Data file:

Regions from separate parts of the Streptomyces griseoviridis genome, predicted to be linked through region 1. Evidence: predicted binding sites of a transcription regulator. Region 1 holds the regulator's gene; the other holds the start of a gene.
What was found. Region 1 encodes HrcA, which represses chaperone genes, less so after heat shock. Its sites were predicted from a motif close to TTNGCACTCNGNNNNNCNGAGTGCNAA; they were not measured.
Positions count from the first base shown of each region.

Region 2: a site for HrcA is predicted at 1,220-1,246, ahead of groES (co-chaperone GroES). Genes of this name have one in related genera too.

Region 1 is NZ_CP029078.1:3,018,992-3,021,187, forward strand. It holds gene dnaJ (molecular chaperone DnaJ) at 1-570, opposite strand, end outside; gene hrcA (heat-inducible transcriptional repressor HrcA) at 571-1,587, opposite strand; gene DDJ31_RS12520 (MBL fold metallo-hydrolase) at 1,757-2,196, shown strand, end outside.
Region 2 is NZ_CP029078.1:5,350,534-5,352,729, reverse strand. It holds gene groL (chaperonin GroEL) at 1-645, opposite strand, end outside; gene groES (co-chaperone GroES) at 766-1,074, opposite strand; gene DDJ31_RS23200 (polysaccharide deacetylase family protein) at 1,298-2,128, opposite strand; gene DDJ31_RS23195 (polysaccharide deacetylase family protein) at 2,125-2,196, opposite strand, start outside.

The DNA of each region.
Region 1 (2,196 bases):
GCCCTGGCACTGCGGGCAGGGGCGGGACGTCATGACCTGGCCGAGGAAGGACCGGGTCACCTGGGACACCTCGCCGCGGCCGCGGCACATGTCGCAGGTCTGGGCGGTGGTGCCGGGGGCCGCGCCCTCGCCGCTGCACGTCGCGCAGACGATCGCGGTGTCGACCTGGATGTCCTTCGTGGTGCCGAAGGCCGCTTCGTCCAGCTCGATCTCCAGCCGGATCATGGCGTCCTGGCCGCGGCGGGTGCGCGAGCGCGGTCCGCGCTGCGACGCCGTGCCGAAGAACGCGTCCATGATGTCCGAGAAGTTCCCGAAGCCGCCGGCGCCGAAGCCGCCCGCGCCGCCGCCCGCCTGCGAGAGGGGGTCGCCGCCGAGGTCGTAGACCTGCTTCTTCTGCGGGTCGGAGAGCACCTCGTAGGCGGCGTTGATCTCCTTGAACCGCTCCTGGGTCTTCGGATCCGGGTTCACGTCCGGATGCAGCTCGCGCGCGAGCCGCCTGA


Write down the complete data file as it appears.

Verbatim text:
Regions from separate parts of the Streptomyces griseoviridis genome, predicted to be linked through region 1. Evidence: predicted binding sites of a transcription regulator. Region 1 holds the regulator's gene; the other holds the start of a gene.
What was found. Region 1 encodes HrcA, which represses chaperone genes, less so after heat shock. Its sites were predicted from a motif close to TTNGCACTCNGNNNNNCNGAGTGCNAA; they were not measured.
Positions count from the first base shown of each region.

Region 2: a site for HrcA is predicted at 1,220-1,246, ahead of groES (co-chaperone GroES). Genes of this name have one in related genera too.

Region 1 is NZ_CP029078.1:3,018,992-3,021,187, forward strand. It holds gene dnaJ (molecular chaperone DnaJ) at 1-570, opposite strand, end outside; gene hrcA (heat-inducible transcriptional repressor HrcA) at 571-1,587, opposite strand; gene DDJ31_RS12520 (MBL fold metallo-hydrolase) at 1,757-2,196, shown strand, end outside.
Region 2 is NZ_CP029078.1:5,350,534-5,352,729, reverse strand. It holds gene groL (chaperonin GroEL) at 1-645, opposite strand, end outside; gene groES (co-chaperone GroES) at 766-1,074, opposite strand; gene DDJ31_RS23200 (polysaccharide deacetylase family protein) at 1,298-2,128, opposite strand; gene DDJ31_RS23195 (polysaccharide deacetylase family protein) at 2,125-2,196, opposite strand, start outside.

The DNA of each region.
Region 1 (2,196 bases):
GCCCTGGCACTGCGGGCAGGGGCGGGACGTCATGACCTGGCCGAGGAAGGACCGGGTCACCTGGGACACCTCGCCGCGGCCGCGGCACATGTCGCAGGTCTGGGCGGTGGTGCCGGGGGCCGCGCCCTCGCCGCTGCACGTCGCGCAGACGATCGCGGTGTCGACCTGGATGTCCTTCGTGGTGCCGAAGGCCGCTTCGTCCAGCTCGATCTCCAGCCGGATCATGGCGTCCTGGCCGCGGCGGGTGCGCGAGCGCGGTCCGCGCTGCGACGCCGTGCCGAAGAACGCGTCCATGATGTCCGAGAAGTTCCCGAAGCCGCCGGCGCCGAAGCCGCCCGCGCCGCCGCCCGCCTGCGAGAGGGGGTCGCCGCCGAGGTCGTAGACCTGCTTCTTCTGCGGGTCGGAGAGCACCTCGTAGGCGGCGTTGATCTCCTTGAACCGCTCCTGGGTCTTCGGATCCGGGTTCACGTCCGGATGCAGCTCGCGCGCGAGCCGCCTGA